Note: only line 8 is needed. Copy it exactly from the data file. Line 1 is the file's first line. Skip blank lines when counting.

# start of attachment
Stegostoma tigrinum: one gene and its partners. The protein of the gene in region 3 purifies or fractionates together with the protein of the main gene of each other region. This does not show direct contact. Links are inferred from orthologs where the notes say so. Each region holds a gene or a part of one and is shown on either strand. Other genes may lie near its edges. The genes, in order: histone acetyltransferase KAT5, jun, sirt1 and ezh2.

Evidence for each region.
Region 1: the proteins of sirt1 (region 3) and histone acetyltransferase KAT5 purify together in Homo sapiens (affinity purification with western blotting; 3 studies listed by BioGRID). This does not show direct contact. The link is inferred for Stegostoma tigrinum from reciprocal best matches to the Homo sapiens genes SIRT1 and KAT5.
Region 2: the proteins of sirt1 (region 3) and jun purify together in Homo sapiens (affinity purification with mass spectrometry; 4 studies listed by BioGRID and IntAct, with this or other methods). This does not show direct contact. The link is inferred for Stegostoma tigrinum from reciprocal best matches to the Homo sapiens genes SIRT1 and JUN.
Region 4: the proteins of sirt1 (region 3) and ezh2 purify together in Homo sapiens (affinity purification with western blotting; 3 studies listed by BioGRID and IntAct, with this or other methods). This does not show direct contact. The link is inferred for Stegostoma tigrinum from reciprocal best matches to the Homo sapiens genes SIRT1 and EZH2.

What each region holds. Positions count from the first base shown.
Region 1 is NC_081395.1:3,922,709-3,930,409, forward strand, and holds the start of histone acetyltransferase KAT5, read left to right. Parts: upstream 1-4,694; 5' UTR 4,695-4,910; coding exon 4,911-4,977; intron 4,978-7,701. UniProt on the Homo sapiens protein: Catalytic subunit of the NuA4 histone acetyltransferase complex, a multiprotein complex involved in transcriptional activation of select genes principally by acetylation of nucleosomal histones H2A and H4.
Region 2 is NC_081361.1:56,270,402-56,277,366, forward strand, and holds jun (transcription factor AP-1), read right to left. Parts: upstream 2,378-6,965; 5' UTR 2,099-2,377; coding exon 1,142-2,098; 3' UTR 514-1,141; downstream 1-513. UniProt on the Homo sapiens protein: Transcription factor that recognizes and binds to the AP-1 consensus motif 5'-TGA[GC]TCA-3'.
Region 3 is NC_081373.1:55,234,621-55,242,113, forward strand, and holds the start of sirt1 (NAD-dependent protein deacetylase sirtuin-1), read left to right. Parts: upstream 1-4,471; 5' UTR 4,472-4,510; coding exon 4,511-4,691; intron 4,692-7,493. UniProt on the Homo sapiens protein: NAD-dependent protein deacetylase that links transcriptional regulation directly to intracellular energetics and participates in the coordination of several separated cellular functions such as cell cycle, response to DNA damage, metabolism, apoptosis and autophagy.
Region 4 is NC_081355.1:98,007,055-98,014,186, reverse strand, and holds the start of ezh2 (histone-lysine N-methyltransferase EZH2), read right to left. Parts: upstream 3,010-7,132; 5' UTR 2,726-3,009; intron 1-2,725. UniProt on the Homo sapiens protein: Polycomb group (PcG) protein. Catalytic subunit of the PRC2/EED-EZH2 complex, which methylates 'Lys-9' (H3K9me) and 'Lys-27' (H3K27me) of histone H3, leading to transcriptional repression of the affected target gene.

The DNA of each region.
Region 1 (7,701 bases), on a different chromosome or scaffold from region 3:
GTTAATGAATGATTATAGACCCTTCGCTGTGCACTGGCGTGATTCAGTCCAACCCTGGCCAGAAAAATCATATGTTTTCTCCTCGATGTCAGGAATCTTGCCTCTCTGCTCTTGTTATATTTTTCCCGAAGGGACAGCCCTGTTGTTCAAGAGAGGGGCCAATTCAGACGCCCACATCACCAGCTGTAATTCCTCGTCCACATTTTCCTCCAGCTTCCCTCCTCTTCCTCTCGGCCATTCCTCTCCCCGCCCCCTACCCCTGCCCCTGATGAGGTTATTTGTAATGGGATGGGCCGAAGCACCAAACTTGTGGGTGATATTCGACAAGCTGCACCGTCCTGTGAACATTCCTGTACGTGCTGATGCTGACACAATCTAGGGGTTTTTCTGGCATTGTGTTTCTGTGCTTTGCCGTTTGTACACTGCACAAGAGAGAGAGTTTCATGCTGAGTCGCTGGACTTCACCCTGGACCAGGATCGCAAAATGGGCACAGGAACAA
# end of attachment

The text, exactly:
Region 2 is NC_081361.1:56,270,402-56,277,366, forward strand, and holds jun (transcription factor AP-1), read right to left. Parts: upstream 2,378-6,965; 5' UTR 2,099-2,377; coding exon 1,142-2,098; 3' UTR 514-1,141; downstream 1-513. UniProt on the Homo sapiens protein: Transcription factor that recognizes and binds to the AP-1 consensus motif 5'-TGA[GC]TCA-3'.